Chapter Seven A Curvaceous Shape 177
Chapter Eight A Sort of Fudge Cake 207
Chapter Nine The Subterranean Furnace 248
Chapter Ten Putting Up Barriers 277
Selected Glossary 313
Further Reading 319
Simon Lamb is Lecturer in the Department of Earth Sciences at Oxford University and a Fellow of St. Cross College. He is coauthor of Earth Story: The Forces That Have Shaped Our Planet, recently revised in paperback by Princeton University Press.
"An absorbing account of the many years Lamb has spent exploring and pondering the Andes. But the book is not simply about a particular place or one scientific career. Lamb gives his readers a wonderful feel for how geology works- how geologists gather clues, test hypotheses and ultimately come to understand the workings of the world [...] [The book] make[s] us so familiar with the history of the Andes that they become living things."
– Carl Zimmer, New York Times Book Review
"An absorbing account of how geologists come to understand the workings of the world."
– The New York Times
"Simon Lamb's book is an enticing blend of personal adventure and scientific explanation. It is an unusual scientist who manages to describe the world vividly but also explain the science clearly [...] Lamb takes us painlessly through the workings of the great engine of the earth – and what could be more important than understanding how our planet is put together [...] His descriptions of flogging through the jungle-clad eastern foothills of the Andes leave one relieved to be able to experience it all from the comfort of an armchair."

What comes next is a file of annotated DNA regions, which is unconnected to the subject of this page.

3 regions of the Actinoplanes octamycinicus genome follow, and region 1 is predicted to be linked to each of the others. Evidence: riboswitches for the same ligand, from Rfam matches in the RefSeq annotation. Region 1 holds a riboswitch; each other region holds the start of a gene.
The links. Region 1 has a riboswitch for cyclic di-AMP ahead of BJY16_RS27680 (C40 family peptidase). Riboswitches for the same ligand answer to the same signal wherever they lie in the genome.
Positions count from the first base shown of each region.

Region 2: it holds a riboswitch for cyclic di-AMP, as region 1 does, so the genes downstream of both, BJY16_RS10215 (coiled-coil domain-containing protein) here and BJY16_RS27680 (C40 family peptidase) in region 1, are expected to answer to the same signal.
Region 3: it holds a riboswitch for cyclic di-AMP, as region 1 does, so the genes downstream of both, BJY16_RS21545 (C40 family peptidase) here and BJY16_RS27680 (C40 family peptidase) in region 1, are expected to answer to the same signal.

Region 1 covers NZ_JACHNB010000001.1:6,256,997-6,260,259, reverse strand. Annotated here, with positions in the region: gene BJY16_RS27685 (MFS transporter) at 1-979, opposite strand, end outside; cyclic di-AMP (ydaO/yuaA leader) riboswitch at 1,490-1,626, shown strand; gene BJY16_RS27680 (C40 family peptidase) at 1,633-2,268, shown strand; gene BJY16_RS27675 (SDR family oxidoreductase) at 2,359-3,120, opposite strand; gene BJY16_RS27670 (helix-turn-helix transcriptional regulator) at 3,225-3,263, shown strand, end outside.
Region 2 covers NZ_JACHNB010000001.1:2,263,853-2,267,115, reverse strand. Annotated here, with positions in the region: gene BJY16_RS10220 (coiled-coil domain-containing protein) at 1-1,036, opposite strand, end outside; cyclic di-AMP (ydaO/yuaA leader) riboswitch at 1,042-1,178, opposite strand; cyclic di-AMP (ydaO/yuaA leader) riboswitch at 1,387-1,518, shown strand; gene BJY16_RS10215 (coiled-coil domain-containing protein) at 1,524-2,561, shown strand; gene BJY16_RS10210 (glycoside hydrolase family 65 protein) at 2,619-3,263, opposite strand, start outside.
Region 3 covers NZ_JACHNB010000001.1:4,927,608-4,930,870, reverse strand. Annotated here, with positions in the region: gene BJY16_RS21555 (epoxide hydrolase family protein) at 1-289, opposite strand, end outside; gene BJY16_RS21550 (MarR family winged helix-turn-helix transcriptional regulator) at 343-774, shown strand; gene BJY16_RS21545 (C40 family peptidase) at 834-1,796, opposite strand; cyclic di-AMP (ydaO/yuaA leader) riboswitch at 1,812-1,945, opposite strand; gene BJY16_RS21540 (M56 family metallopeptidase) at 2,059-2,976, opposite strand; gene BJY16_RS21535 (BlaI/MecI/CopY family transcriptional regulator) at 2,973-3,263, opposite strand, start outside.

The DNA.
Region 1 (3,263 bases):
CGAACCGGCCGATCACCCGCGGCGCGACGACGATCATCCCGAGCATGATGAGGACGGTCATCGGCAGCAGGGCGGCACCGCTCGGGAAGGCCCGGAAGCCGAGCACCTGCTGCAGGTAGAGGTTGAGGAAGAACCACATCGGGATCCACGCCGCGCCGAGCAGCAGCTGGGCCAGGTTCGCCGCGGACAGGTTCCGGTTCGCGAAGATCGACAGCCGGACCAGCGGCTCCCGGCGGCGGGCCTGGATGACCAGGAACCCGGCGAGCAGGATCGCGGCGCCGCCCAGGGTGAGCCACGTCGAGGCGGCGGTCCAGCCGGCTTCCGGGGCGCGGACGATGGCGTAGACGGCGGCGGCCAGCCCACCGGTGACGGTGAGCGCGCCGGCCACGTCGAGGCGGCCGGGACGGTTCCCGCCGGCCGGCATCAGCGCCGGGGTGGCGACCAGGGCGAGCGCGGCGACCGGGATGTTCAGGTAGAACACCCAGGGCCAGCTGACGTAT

– Richard A. Fortey, Times Literary Supplement
"[An] engrossing and well-written book [...] Lamb's writing is engaging and clear [...] Even when he tackles esoteric areas of geophysics and dynamical modeling far from his own field of expertise, Lamb exhibits an enviable facility for simplifying complex and, in some cases, quite controversial ideas. He has keen insight into Bolivian geology and a sympathetic eye for local culture [...] Devil in the Mountain makes compelling reading. Lamb has done a masterful job in piecing together the Andean puzzle in a way that seems to make perfect sense."